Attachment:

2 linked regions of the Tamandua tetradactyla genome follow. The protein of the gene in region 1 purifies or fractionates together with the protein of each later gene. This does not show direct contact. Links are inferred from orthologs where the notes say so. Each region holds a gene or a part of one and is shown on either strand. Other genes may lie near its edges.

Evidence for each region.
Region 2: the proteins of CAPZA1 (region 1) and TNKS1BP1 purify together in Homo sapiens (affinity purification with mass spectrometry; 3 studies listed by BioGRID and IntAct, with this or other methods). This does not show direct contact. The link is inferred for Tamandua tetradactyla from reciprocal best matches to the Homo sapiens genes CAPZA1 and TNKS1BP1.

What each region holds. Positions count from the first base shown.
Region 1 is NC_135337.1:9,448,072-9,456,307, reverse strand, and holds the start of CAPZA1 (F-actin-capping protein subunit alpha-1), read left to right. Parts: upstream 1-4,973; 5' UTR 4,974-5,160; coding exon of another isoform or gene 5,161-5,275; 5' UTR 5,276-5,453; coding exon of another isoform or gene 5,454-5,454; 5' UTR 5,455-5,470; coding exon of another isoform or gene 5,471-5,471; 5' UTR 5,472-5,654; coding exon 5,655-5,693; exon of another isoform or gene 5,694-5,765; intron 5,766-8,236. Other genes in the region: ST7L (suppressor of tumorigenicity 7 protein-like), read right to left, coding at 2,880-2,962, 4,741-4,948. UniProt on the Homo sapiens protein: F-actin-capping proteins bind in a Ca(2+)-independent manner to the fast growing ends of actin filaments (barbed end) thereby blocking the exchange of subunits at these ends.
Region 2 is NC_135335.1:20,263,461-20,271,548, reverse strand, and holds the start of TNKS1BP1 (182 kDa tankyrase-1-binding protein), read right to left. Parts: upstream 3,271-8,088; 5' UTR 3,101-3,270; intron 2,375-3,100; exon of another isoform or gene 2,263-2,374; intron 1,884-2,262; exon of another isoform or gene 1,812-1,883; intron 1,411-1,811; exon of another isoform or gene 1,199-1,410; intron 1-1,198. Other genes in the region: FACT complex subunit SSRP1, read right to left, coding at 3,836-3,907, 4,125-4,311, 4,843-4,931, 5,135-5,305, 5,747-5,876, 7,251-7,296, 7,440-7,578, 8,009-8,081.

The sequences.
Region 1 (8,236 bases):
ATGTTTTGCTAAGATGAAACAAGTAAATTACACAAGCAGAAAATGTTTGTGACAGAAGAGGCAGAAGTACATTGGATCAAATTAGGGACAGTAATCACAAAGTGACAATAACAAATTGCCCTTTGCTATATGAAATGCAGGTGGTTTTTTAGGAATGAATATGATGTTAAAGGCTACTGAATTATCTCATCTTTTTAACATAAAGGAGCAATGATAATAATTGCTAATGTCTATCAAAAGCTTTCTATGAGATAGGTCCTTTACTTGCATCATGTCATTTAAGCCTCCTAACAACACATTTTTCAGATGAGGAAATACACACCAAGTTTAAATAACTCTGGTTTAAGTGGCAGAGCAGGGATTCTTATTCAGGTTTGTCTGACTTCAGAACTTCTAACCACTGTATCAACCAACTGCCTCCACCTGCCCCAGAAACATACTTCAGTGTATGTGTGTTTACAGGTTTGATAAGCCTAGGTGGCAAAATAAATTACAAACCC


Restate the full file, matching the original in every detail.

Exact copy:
2 linked regions of the Tamandua tetradactyla genome follow. The protein of the gene in region 1 purifies or fractionates together with the protein of each later gene. This does not show direct contact. Links are inferred from orthologs where the notes say so. Each region holds a gene or a part of one and is shown on either strand. Other genes may lie near its edges.

Evidence for each region.
Region 2: the proteins of CAPZA1 (region 1) and TNKS1BP1 purify together in Homo sapiens (affinity purification with mass spectrometry; 3 studies listed by BioGRID and IntAct, with this or other methods). This does not show direct contact. The link is inferred for Tamandua tetradactyla from reciprocal best matches to the Homo sapiens genes CAPZA1 and TNKS1BP1.

What each region holds. Positions count from the first base shown.
Region 1 is NC_135337.1:9,448,072-9,456,307, reverse strand, and holds the start of CAPZA1 (F-actin-capping protein subunit alpha-1), read left to right. Parts: upstream 1-4,973; 5' UTR 4,974-5,160; coding exon of another isoform or gene 5,161-5,275; 5' UTR 5,276-5,453; coding exon of another isoform or gene 5,454-5,454; 5' UTR 5,455-5,470; coding exon of another isoform or gene 5,471-5,471; 5' UTR 5,472-5,654; coding exon 5,655-5,693; exon of another isoform or gene 5,694-5,765; intron 5,766-8,236. Other genes in the region: ST7L (suppressor of tumorigenicity 7 protein-like), read right to left, coding at 2,880-2,962, 4,741-4,948. UniProt on the Homo sapiens protein: F-actin-capping proteins bind in a Ca(2+)-independent manner to the fast growing ends of actin filaments (barbed end) thereby blocking the exchange of subunits at these ends.
Region 2 is NC_135335.1:20,263,461-20,271,548, reverse strand, and holds the start of TNKS1BP1 (182 kDa tankyrase-1-binding protein), read right to left. Parts: upstream 3,271-8,088; 5' UTR 3,101-3,270; intron 2,375-3,100; exon of another isoform or gene 2,263-2,374; intron 1,884-2,262; exon of another isoform or gene 1,812-1,883; intron 1,411-1,811; exon of another isoform or gene 1,199-1,410; intron 1-1,198. Other genes in the region: FACT complex subunit SSRP1, read right to left, coding at 3,836-3,907, 4,125-4,311, 4,843-4,931, 5,135-5,305, 5,747-5,876, 7,251-7,296, 7,440-7,578, 8,009-8,081.

The sequences.
Region 1 (8,236 bases):
ATGTTTTGCTAAGATGAAACAAGTAAATTACACAAGCAGAAAATGTTTGTGACAGAAGAGGCAGAAGTACATTGGATCAAATTAGGGACAGTAATCACAAAGTGACAATAACAAATTGCCCTTTGCTATATGAAATGCAGGTGGTTTTTTAGGAATGAATATGATGTTAAAGGCTACTGAATTATCTCATCTTTTTAACATAAAGGAGCAATGATAATAATTGCTAATGTCTATCAAAAGCTTTCTATGAGATAGGTCCTTTACTTGCATCATGTCATTTAAGCCTCCTAACAACACATTTTTCAGATGAGGAAATACACACCAAGTTTAAATAACTCTGGTTTAAGTGGCAGAGCAGGGATTCTTATTCAGGTTTGTCTGACTTCAGAACTTCTAACCACTGTATCAACCAACTGCCTCCACCTGCCCCAGAAACATACTTCAGTGTATGTGTGTTTACAGGTTTGATAAGCCTAGGTGGCAAAATAAATTACAAACCC